Being seen (ὀπτανόμενος)
Only here in New Testament. Rev., appearing.
Forty days (δι' ἡμερῶν τεσσεράκοντα)
Lit., "through forty days." Rev., by the space of. The only passage where the interval between the resurrection and the ascension is given.
Being assembled together (συναλιζόμενος)
From σύν, together, and ἁλής, thronged or crowded. Both the A. V. and Rev. give eating together in margin, following the derivation from σύν, together, and ἅλς, salt: eating salt together, and hence generally of association at table.
Originally to pass on or transmit; hence, as a military term, of passing a watchword or command; and so generally to command.
To wait for (περιμένειν)
Only here in New Testament.
The promise (ἐπαγγελίαν)
Signifying a free promise, given without solicitation. This is the invariable sense of the word throughout the New Testament, and this and its kindred and compound words are the only words for promise in the New Testament. Ὑπισχνέομαι, meaning to promise in response to a request, does not occur; and ὁμολογέω, Mat 14:7, of Herod promising Salome, really means to acknowledge his obligation for her lascivious performance. See note there.
Not many days hence (οὐ μετὰ πολλὰς ταύτας ἡμέρας)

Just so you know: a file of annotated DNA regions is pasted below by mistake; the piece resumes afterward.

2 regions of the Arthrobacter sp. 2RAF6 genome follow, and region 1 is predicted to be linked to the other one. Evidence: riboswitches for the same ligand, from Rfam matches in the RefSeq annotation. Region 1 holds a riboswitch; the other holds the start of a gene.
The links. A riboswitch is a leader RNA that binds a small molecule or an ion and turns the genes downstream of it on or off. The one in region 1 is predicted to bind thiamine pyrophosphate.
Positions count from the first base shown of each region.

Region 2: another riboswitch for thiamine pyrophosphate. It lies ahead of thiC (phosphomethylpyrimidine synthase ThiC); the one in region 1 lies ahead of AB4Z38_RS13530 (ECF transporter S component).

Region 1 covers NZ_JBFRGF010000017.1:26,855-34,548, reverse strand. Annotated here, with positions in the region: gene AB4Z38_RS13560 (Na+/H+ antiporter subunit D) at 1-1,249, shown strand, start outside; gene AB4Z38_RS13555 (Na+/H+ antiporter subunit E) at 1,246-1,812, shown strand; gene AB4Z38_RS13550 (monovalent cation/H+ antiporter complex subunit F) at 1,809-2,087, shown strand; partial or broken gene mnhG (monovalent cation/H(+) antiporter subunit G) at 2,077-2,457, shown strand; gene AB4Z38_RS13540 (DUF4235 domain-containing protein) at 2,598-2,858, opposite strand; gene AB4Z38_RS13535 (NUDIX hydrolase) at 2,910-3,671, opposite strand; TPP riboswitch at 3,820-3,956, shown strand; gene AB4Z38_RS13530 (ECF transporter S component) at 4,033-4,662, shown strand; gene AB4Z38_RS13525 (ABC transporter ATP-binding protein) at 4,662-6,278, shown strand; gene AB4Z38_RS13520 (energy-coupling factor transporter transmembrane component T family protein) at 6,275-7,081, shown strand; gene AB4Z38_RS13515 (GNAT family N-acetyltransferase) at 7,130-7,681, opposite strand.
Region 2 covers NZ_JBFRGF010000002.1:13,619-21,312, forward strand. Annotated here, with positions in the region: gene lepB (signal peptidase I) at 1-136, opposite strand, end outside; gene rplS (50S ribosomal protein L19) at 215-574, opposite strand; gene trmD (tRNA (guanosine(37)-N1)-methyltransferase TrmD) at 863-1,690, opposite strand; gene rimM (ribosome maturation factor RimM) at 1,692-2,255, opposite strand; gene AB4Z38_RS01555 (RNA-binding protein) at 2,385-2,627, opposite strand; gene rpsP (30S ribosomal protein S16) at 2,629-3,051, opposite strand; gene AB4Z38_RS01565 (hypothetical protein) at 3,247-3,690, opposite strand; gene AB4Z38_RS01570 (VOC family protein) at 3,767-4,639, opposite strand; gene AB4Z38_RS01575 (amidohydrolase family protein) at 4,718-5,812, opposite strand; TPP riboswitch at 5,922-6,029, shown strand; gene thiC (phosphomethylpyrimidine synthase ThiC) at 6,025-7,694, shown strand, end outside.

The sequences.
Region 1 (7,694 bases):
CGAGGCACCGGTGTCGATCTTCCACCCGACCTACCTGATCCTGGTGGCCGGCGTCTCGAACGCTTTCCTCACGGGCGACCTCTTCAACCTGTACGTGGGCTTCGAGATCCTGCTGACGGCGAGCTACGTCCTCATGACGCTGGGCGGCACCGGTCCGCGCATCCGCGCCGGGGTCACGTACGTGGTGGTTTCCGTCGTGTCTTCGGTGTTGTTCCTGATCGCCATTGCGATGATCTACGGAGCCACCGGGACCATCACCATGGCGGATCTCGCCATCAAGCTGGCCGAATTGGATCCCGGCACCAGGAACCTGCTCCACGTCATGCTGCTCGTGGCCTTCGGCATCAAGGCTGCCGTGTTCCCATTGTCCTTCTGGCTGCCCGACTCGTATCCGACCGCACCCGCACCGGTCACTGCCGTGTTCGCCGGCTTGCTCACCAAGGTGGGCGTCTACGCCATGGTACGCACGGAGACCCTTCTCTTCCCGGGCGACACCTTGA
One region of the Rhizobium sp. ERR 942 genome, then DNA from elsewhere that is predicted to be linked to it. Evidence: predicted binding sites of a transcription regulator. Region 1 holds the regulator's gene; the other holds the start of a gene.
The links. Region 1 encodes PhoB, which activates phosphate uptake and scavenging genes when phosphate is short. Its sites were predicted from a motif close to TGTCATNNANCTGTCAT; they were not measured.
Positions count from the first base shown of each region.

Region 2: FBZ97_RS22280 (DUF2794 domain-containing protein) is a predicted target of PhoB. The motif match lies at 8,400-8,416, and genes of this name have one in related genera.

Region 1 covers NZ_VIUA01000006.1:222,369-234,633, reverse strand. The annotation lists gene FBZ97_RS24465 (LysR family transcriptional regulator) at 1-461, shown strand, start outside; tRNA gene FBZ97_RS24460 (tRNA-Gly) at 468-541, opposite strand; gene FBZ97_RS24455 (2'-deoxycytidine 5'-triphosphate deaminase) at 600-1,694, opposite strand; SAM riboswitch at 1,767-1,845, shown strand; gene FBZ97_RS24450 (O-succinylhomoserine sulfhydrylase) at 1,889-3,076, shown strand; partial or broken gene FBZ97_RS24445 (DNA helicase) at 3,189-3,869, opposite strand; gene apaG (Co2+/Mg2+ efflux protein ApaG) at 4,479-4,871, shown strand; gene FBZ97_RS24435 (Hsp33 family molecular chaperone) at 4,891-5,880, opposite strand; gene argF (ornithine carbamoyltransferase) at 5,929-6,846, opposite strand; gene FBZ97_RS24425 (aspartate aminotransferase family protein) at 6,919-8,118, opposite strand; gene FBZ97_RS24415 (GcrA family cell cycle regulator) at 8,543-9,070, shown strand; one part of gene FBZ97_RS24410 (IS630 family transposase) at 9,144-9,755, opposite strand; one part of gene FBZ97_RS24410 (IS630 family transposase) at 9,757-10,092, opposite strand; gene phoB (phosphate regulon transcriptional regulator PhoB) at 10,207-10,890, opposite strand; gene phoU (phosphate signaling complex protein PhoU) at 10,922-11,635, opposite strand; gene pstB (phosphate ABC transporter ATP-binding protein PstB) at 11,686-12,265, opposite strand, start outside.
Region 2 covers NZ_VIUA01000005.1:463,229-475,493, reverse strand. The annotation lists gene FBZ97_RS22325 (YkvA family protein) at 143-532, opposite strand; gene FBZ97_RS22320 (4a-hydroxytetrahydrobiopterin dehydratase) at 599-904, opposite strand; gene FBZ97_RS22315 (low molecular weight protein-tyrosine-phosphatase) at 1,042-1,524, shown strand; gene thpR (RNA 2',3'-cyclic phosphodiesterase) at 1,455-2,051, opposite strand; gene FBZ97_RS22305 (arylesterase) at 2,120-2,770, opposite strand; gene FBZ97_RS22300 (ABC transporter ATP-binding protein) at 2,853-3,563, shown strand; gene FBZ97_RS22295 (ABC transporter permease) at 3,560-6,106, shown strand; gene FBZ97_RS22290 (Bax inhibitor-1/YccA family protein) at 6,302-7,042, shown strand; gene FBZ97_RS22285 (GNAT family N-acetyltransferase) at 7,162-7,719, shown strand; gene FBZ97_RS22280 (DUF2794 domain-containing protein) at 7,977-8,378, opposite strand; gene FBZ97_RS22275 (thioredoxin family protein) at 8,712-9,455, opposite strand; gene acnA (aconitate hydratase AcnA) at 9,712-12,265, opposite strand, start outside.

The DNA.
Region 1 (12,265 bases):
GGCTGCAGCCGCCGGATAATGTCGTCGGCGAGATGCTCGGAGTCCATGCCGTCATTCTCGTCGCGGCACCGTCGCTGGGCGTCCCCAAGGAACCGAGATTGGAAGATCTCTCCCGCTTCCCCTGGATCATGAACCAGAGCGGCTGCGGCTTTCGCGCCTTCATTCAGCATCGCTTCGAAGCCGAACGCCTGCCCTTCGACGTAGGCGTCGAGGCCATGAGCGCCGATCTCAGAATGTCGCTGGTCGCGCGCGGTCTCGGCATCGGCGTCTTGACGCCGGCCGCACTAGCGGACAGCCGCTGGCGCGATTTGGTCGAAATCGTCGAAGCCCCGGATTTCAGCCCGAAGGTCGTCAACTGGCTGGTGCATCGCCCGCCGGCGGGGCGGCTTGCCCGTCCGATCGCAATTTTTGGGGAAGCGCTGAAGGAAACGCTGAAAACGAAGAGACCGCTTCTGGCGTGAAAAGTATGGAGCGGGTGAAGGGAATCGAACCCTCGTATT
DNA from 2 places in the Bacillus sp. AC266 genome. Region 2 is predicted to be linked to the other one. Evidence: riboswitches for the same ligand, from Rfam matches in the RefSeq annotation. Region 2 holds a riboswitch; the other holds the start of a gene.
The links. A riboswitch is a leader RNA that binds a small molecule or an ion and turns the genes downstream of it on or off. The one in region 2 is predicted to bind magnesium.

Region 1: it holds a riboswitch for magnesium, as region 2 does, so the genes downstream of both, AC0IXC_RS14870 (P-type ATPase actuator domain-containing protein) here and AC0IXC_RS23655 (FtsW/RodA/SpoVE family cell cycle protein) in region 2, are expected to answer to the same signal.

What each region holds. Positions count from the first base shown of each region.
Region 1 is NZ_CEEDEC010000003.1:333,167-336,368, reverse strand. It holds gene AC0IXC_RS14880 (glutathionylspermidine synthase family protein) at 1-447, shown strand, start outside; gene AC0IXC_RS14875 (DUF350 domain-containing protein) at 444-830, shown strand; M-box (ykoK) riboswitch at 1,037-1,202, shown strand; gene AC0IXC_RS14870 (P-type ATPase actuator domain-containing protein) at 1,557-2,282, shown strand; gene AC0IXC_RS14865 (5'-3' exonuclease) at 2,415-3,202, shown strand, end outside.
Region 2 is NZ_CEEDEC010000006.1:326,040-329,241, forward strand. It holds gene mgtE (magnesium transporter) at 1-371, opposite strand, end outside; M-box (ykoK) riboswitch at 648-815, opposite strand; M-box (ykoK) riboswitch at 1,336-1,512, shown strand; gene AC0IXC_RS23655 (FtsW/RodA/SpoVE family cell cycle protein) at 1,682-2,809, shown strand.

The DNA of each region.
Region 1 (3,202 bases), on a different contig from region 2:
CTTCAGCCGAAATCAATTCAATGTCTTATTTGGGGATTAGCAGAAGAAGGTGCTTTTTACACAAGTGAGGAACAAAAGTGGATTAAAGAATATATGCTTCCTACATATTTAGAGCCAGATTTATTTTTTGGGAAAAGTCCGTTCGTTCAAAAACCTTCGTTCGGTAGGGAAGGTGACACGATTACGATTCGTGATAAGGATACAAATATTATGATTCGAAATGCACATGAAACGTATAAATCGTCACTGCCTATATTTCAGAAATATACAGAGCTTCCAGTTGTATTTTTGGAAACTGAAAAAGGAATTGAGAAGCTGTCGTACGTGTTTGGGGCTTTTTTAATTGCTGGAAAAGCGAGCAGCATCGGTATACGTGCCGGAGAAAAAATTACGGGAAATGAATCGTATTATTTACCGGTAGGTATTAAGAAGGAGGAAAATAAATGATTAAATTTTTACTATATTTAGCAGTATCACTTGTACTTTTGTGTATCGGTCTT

Lit., not after many of these days. Not after many, but after a few.
The imperfect, denoting the repetition and urging of the question.
The times - the seasons (χρόνους - καιροὺς)
Rev. properly omits the article. The former of these words, time absolutely, without regard to circumstances; the latter, definite periods, with the idea of fitness.
His own (τῇ ἰδίᾳ)
Stronger than the simple possessive pronoun. The adjective means private, personal. Often used adverbially in the phrase κατ' ἰδίαν, apart, privately. See Mat 17:1; Mat 24:3.
Unto me (μοι)
The best texts read μου, of me; or, as Rev., my witnesses.
Formerly they had been commanded not to enter the cities of the Samaritans (Mat 10:5).
Looked steadfastly (ἀτενίζοντες ἦσαν)
See on Luk 4:20.
A Sabbath-day's journey (σαββάτου ἔχον ὁδόν)
Lit., having a Sabbath's way. The way conceived as belonging to the mountain; connected with it in reference to the neighborhood of Jerusalem. A Sabbath-day's journey, according to Jewish tradition, was about three-quarters of a mile. It was the supposed distance between the camp and the tabernacle in the wilderness (Jos 3:4).
An upper room (τὸ ὑπερῷον)
With the article, denoting some well-known place of resort. It was the name given to the room directly under the flat roof. Such rooms were often set apart as halls for meetings. In such an apartment Paul delivered his farewell address at Troas (Act 20:8), and the body of Dorcas was laid (Act 9:37). Used by Luke only.
Abode (ἦσαν καταμένοντες)
The participle and finite verb, denoting continuance or habitual residence. Hence more correctly, as Rev., "where they were abiding."
Continued (ἦσαν προσκαρτεροῦντες)
Participle and finite verb, as above. The verb is from καρτερὸς strong, stanch, and means originally to persist obstinately in. In this sense here, and in Rom 12:12; Rom 13:6. Hence to adhere firmly to. So in Mar 3:9, "that a small ship should wait on him;" i.e., keep near at hand. The idea of steady persistence is supplied by the Rev., steadfastly.